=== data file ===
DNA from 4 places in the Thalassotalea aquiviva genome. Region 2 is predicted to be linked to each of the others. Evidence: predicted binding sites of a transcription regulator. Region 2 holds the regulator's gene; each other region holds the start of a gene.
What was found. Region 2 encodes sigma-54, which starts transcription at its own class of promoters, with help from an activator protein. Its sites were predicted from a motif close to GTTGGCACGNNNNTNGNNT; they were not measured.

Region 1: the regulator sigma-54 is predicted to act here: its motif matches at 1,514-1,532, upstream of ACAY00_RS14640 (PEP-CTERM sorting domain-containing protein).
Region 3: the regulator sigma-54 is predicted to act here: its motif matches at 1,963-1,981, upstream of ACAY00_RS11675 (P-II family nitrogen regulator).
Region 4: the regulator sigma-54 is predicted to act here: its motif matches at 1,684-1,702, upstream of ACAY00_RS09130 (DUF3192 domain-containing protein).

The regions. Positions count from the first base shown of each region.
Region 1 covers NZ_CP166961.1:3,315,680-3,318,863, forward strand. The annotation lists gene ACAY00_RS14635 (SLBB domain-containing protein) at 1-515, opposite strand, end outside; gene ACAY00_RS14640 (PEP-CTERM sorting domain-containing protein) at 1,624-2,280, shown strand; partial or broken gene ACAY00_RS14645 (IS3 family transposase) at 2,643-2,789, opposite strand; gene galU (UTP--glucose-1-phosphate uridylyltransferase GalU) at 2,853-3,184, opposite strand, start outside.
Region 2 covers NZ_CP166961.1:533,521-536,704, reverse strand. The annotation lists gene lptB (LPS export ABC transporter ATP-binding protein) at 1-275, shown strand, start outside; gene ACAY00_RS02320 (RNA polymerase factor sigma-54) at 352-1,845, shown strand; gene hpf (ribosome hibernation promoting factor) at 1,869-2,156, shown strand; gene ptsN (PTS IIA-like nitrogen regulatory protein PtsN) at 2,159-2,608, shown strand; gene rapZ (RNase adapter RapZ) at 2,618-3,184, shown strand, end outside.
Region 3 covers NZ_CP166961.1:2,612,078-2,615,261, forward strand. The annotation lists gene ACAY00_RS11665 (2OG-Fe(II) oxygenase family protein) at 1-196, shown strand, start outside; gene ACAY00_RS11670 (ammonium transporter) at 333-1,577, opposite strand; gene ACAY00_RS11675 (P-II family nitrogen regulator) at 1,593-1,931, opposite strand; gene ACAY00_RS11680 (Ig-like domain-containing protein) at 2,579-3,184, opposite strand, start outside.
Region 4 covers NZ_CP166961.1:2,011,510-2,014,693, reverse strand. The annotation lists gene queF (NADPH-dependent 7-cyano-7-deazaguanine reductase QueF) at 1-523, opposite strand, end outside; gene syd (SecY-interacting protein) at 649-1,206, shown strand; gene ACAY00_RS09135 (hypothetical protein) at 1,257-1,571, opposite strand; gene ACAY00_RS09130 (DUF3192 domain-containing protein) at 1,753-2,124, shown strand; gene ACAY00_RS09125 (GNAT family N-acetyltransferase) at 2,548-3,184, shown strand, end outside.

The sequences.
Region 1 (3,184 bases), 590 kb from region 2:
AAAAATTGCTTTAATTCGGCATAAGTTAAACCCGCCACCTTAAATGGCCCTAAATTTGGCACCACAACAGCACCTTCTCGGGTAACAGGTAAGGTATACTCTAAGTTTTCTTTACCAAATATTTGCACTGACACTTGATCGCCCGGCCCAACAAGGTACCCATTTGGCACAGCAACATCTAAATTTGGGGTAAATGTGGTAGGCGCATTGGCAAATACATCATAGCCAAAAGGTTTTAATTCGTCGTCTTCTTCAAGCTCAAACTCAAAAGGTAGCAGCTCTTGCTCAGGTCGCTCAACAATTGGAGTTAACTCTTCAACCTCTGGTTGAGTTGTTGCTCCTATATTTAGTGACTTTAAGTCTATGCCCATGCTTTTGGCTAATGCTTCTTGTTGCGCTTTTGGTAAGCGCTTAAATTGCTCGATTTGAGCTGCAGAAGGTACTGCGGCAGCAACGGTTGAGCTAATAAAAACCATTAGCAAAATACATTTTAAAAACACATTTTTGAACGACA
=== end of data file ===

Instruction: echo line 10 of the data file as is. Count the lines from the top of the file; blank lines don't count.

Region 4 covers NZ_CP166961.1:2,011,510-2,014,693, reverse strand. The annotation lists gene queF (NADPH-dependent 7-cyano-7-deazaguanine reductase QueF) at 1-523, opposite strand, end outside; gene syd (SecY-interacting protein) at 649-1,206, shown strand; gene ACAY00_RS09135 (hypothetical protein) at 1,257-1,571, opposite strand; gene ACAY00_RS09130 (DUF3192 domain-containing protein) at 1,753-2,124, shown strand; gene ACAY00_RS09125 (GNAT family N-acetyltransferase) at 2,548-3,184, shown strand, end outside.